The St. John's Hospital and Health Center is a healthcare complex that includes three functionally linked but structurally separate wings (North, South, and Main). The South Wing is a 7-story concrete structure with a full basement and a mechanical pentho...

Prepared By: Quinn Peck
Occupancy: HospitalHealthcare
Year Built: 1966
Height: 175 ft
Number of stories: 7
Stories below ground: 1
Size: 170000 gsf
Original Code: 1961 UBC
Modification: none
Year Modified: N/A
Code of Modification: N/A
Lateral Load System: Shear Wallrete
Other Load System:
Vertical Load System: One-way slab and beams with columns
Other Vertical Load System:
Foundation : Spread Footings
Other Foundation :
Country: United States
State: California
City: Santa Monica
Street: 1328 22nd Street, Santa Monica, CA, 90404
Latitude: 34.02
Longitude: -118.48


 

St. John's Hospital

Earthquake Information

 

 

Earthquake Date 1/17/1994
Moment Magnitude 6.7
Epicentral Distance 23
Local Intensity VII MMI
Site Description
PGA Lateral None (g)
PGA Vertical None (g)
SaT
Ground motion recording stations CSMIP Station No. 24538
Distance to station 1.8
Station Latitude 34.0112
Station Longitude -118.492
Ground Motion Summary The earthquake occurred along the Pico thrust fault, a previously undiscovered Northridge blind thrust fault, and produced some of the strongest ground motions ever recorded in North America. The earthquake started at the down-dip, southeastern corner of the Pico fault plane and ruptured up northwest approximately 15 km, with no evidence of slip above 7 km below the earth's surface. The hypocenter is believed to lie at a depth of about 19 km km at a location of 34.213, -118.537. An overall maximum horizontal ground acceleration of 1.93g was recorded at Tarzana, about 11.2 km from the epicenter. While St. John's Hospital and Health Center was not instrumented to record ground motion, a recording station 1.8 km away at the Santa Monica City Hall Grounds recorded a PGA of 0.93g.

 

Damage Information

 

 

Performance summary

The South Wing was extensively damaged in the Northridge earthquake and receieved a "red tag". While the North Wing was demolished following the earthquake, officials decided that the South Wing would be restored to its full functionality using temporary retrofit methods to meet the immediate needs of the community.

Damage state description

The South Wing experienced severe structural damage, primarily to the main tower rising above the second floor. Characteristic X-pattern shear cracking was widespread along the north and south walls at the third, fourth, and fifth floors. Nonstructural damage was also significant, including the collapse of a cooling tower on the roof and damage in stairwells, interior hollow-clay partitions and ceilings.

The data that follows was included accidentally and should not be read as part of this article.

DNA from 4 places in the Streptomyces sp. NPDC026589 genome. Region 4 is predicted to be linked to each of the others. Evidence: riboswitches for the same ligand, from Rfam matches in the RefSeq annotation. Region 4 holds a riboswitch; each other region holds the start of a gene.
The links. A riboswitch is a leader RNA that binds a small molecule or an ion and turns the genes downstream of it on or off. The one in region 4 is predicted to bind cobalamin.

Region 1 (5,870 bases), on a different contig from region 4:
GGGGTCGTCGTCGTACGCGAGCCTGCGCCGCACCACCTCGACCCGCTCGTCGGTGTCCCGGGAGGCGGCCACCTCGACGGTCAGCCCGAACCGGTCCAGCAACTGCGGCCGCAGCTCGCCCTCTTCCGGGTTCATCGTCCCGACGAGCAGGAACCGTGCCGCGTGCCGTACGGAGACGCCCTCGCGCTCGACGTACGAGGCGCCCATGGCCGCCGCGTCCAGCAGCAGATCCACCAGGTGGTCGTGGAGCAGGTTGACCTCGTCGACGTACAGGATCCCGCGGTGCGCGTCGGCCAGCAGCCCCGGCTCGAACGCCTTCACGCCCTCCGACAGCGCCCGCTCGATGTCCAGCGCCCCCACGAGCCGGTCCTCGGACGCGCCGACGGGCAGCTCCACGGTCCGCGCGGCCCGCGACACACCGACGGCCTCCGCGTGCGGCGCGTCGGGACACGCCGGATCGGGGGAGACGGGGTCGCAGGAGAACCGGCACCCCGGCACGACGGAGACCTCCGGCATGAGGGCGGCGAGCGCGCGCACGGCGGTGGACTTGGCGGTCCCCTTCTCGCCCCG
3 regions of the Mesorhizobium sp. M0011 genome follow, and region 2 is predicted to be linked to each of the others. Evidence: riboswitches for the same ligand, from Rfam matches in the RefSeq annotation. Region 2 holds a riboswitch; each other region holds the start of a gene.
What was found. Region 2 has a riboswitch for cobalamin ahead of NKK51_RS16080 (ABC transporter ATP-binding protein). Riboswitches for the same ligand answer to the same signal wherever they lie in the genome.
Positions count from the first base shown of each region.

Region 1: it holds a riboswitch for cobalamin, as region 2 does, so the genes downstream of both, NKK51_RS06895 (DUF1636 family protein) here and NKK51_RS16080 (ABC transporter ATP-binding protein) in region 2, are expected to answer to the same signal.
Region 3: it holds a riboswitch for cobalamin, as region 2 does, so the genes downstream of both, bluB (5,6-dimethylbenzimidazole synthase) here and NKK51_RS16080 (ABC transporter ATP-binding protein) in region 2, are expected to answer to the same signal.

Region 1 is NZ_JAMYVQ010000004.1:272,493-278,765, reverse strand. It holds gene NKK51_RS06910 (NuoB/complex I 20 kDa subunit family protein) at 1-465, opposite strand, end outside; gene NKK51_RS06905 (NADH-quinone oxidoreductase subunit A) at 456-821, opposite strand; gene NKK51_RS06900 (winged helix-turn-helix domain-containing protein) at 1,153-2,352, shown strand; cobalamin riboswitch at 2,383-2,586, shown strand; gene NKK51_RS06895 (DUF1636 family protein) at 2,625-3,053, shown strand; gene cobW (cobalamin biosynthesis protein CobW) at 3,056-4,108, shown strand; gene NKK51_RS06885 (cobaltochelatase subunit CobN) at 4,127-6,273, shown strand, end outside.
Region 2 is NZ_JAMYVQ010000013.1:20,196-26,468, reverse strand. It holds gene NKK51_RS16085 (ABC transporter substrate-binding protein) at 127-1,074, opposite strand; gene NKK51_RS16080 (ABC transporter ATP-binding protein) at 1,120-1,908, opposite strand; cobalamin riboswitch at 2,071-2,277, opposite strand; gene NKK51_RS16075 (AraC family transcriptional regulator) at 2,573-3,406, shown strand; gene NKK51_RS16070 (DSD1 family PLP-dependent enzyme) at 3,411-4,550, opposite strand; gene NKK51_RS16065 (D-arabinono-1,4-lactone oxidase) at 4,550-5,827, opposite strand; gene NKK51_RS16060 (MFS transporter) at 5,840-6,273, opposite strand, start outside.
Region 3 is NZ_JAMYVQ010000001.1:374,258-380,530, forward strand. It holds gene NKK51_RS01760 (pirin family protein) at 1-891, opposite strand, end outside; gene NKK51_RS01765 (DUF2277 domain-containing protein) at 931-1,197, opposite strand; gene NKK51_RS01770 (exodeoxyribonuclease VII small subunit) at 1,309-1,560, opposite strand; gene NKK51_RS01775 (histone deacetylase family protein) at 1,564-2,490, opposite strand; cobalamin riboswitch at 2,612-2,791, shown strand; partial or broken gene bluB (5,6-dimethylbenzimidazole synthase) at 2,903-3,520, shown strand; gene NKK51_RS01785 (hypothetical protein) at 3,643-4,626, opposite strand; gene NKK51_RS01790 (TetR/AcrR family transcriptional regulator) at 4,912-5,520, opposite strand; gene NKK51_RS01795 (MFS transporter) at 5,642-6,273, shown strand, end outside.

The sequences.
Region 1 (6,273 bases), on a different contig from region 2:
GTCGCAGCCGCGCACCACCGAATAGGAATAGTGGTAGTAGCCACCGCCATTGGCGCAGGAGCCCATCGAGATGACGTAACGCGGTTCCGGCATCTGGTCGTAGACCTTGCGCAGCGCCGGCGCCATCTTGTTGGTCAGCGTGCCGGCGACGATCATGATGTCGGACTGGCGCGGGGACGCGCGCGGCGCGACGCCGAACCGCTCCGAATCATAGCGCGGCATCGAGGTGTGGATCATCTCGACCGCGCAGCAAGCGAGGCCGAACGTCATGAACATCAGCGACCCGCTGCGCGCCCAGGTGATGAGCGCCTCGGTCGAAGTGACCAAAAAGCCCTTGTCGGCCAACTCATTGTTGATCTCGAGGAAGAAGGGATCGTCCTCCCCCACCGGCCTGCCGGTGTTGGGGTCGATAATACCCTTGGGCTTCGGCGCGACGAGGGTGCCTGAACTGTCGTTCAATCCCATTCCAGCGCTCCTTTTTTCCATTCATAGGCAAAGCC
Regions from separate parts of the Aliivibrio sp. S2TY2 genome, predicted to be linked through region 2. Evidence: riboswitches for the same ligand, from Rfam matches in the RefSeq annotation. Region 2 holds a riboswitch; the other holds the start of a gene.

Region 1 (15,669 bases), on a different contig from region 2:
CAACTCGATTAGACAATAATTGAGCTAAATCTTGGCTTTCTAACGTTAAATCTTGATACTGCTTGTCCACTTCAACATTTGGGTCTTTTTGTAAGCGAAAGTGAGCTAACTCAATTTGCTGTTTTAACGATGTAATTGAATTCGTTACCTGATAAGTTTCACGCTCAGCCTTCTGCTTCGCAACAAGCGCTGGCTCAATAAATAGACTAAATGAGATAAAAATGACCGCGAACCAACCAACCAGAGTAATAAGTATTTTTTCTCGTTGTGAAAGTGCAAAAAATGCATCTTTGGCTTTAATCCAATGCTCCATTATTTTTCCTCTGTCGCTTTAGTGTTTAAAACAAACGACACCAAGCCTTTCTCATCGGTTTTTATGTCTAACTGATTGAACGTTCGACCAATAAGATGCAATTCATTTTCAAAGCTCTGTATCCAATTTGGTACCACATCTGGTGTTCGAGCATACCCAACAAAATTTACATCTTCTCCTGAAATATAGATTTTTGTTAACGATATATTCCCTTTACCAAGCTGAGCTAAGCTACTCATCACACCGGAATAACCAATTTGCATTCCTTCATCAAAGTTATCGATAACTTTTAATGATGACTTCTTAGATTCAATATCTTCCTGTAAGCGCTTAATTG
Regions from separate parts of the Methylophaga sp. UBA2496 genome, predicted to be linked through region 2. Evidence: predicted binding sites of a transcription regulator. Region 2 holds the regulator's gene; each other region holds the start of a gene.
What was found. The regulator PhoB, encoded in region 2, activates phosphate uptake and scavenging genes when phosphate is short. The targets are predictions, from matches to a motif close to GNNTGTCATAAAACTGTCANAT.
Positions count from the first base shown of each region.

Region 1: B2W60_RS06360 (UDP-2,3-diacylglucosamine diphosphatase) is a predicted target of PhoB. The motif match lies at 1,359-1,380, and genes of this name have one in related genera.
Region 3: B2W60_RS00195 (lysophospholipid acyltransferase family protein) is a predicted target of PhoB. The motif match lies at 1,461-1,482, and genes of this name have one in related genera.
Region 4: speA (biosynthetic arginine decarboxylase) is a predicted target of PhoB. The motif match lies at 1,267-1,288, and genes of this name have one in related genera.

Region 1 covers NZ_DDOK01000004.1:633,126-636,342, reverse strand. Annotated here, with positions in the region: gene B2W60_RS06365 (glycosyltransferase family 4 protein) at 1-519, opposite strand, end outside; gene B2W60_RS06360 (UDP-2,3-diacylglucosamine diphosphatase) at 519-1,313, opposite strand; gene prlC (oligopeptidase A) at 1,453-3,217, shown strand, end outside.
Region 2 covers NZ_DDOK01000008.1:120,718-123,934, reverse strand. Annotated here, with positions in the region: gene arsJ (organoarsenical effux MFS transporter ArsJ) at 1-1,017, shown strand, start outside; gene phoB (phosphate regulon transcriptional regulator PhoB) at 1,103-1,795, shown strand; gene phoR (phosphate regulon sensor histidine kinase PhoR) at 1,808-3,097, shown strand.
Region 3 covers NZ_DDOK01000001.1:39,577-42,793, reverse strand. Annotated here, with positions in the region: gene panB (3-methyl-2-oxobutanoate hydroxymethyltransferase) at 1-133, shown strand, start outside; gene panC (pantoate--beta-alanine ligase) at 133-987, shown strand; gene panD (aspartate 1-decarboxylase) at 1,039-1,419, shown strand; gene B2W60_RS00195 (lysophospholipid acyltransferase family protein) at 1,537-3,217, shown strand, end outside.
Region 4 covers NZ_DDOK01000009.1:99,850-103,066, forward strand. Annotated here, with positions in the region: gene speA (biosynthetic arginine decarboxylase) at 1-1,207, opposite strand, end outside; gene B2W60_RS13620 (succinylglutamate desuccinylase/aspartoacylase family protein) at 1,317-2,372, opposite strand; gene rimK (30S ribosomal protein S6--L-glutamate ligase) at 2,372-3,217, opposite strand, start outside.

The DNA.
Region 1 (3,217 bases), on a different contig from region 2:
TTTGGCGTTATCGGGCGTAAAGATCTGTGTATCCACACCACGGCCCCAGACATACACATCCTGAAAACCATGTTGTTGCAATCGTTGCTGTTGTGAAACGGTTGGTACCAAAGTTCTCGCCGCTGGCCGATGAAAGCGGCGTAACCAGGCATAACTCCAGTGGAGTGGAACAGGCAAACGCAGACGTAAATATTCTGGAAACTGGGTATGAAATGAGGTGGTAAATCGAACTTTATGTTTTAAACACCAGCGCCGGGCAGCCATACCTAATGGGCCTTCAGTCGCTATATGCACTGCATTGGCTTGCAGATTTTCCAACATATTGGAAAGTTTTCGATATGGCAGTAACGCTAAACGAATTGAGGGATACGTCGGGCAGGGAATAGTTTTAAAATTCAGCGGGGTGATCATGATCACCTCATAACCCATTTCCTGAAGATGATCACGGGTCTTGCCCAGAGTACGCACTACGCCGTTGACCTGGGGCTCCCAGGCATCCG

Summary of causes of damage

1. Inadequate seismic detailing of the perforated, load bearing concrete walls led to widespread shear cracking in the north and south walls primarily above the second floor where the structure was set back significantly. 2. Asymmetrical location of concrete walls around elevator shafts and stair wells may have also contributed.

Observed Design and Construction Characteristics

 

Construction Quality

MaterialsNotesContribution to Damage
Concrete
Reinforcing steel

ExecutionNotesContribution to Damage
Conveyance/placement of concrete
Rebar
Field variance with design documents
OtherNotesContribution to Damage
Other Factors Construction Quality

Configuration

Plan IrregularitiesNotesContribution to Damage
Torsion
Perimeter boundary
Diaphragm
Out-of-plane offsets in lateral resisting system
Non-orthogonal systems

Vertical IrregularitiesNotesContribution to Damage
Soft story
Weak story
Geometric variablility of lateral resisting system
In-plane discontinuity of lateral resisting system
Mass distribution
Setback
Change in stiffness

OtherNotesContribution to Damage
Other Factors Configuration

Lateral Load Resisting System‐General

StrengthNotesContribution to Damage
Overall lack of strength "The design base shear for the South Wing was approximately 0.09 W, which is approximately 1/3 of the design base shear used for the design of an equivalent structure in accordance with the current version of Title 24 of the California Building Code (CBC)." (SSC, 1994)

StiffnessNotesContribution to Damage
Extreme Flexibility

Load PathNotesContribution to Damage
Collectors/Struts
Anchorage of nonstructural elements
Out-of-plane capacity of walls
Diaphragm chords
Diaphragm openings

OtherNotesContribution to Damage
Other Factors Lateral Load Resisting System-General